Florence Welch has opened up about the love/hate relationship she has with Instagram, revealing that every time she posts a picture she “has a small panic attack”.
The singer-songwriter has been open about her mental health over the years. She’s had low-level anxiety for as long as she can remember and has she struggled with the way she looked from the age of nine. In an interview with the Evening Standard she recalled wanting to be able to “magically change” her appearance when she was younger.
In an age where so much of our lives are spent online, Welch said she has to be particularly careful about how much time she spends on social media sites like Instagram.
Her comments come in the same week that singer Selena Gomez said she had deleted the app from her phone for the sake of her mental health.
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Discussing her use of Instagram, the Florence + The Machine singer told the Evening Standard: “I can’t be on it for very long because it will send me totally insane. I have to be really careful, especially when I’m lonely on tour, and you think that it’s going to help you feel less lonely.
“The ‘compare and despair’ thing is really difficult, and also the sense that you have to solidify your identity every day.”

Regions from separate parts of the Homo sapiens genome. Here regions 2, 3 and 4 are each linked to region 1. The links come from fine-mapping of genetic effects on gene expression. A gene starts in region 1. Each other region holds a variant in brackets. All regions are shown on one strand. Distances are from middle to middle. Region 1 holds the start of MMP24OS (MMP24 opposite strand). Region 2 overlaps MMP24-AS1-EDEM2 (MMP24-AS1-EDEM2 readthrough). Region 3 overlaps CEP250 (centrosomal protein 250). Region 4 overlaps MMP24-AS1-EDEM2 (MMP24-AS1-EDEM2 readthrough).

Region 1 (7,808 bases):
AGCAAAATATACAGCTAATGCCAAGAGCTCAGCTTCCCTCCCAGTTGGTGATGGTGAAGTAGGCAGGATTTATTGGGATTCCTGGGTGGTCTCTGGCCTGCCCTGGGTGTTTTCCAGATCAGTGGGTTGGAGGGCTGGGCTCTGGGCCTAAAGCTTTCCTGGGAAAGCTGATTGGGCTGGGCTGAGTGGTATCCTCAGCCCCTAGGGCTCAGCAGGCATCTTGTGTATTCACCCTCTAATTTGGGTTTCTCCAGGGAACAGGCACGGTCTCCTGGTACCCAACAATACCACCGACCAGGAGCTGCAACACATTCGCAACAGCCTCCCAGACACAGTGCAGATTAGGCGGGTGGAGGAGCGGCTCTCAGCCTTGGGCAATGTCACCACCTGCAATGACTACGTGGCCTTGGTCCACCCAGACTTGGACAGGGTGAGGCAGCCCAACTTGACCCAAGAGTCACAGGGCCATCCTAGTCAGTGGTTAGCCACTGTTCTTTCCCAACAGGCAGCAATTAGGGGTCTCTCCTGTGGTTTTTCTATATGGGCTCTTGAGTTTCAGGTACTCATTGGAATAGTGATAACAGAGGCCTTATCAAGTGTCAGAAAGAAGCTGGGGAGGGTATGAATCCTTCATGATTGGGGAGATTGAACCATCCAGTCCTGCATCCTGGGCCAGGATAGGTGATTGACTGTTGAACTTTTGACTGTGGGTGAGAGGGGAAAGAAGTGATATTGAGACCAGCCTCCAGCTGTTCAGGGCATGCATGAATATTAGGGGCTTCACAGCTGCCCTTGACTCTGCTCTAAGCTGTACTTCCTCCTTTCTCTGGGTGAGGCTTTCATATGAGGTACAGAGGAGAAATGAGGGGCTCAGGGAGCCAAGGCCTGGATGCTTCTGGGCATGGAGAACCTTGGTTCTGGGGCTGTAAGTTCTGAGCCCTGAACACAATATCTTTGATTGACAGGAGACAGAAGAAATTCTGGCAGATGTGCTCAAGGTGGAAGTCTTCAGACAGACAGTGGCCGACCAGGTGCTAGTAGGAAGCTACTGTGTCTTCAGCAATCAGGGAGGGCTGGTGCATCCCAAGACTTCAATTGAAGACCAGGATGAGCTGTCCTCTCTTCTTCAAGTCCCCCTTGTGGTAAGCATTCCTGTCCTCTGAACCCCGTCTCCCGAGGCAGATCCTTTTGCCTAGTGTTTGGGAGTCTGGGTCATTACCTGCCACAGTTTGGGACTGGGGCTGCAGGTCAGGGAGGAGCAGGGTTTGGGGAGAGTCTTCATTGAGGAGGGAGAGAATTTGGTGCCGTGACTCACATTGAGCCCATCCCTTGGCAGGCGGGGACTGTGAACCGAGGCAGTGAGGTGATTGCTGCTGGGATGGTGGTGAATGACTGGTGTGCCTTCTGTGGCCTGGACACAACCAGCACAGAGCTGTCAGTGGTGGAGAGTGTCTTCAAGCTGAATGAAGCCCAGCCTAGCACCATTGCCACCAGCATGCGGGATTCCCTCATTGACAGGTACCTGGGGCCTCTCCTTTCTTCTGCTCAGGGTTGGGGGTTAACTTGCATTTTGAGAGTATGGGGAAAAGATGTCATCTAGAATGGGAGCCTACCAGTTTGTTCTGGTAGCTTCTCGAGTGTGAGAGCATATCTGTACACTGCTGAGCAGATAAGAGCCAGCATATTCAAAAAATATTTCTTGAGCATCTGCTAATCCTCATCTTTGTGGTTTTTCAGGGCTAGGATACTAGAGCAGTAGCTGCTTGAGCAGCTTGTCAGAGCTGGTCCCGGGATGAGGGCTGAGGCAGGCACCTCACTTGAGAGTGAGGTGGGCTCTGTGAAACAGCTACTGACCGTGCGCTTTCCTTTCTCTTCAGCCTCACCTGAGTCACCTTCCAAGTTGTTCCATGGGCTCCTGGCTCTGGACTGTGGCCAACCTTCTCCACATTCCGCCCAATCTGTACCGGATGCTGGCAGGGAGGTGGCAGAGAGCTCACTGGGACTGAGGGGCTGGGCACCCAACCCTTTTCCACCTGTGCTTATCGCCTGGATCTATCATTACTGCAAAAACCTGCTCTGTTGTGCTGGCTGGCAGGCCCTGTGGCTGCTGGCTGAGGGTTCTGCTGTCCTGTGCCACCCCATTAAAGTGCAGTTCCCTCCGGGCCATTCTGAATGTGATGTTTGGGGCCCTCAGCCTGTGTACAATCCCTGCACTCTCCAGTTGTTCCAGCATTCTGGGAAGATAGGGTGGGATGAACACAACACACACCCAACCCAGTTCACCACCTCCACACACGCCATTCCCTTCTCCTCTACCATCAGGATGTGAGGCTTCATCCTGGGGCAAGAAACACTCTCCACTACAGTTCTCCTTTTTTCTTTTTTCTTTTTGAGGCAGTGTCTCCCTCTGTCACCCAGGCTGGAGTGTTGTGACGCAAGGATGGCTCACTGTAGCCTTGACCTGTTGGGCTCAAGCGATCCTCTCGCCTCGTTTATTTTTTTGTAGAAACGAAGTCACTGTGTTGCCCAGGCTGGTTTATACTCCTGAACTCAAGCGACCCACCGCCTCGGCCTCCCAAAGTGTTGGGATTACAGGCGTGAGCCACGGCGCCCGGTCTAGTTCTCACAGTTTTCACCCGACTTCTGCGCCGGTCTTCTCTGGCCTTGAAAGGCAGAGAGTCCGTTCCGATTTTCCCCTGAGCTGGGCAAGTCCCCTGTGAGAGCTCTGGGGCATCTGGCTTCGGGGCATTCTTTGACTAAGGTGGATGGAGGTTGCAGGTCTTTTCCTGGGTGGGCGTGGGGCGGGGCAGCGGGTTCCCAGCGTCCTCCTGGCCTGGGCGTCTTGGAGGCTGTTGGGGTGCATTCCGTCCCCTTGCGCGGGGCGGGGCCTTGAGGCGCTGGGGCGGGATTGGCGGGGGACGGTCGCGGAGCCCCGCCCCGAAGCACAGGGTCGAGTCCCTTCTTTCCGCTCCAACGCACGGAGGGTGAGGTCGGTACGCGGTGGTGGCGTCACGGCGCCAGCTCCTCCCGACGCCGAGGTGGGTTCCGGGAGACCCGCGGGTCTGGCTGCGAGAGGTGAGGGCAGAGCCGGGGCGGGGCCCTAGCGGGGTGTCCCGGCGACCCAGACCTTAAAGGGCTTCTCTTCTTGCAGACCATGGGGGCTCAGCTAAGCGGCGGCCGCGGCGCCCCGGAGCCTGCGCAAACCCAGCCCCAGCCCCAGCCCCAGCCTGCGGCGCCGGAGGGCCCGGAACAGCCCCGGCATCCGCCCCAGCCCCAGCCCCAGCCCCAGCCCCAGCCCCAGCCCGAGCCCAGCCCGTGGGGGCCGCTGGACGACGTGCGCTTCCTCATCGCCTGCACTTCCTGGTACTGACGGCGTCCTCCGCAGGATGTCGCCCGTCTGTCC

Striking the balance was “tricky”, said Welch, who values “quiet time” away from the spotlight. “So every time I post a picture I have a small panic attack.”
Earlier this week Instagram boss Adam Mosseri said any criticism the site gets is “healthy” as it can help them make the service better. His comments were in response to Selena Gomez’s decision to delete the app.
Almost five years sober, Welch said ditching booze and drugs has hugely helped her – although she noted that sometimes it can be lonely when you’re on tour and not drinking.
It’s not the first time she has opened up about her mental health. The 32-year-old first revealed she struggled with an eating disorder in her song Hunger, having never spoken about it before – even with her family.
In an interview with The Observer she said her eating disorder became a coping mechanism for the terror she sometimes felt growing up. “I learned ways to manage that terror – drink, drugs, controlling food,” she said. “It was like a renaissance of childhood, a toddler’s self-destruction let loose in a person with grown-up impulses.”
The full interview appears in this week’s issue of ES Magazine, Thursday 20 June 2019.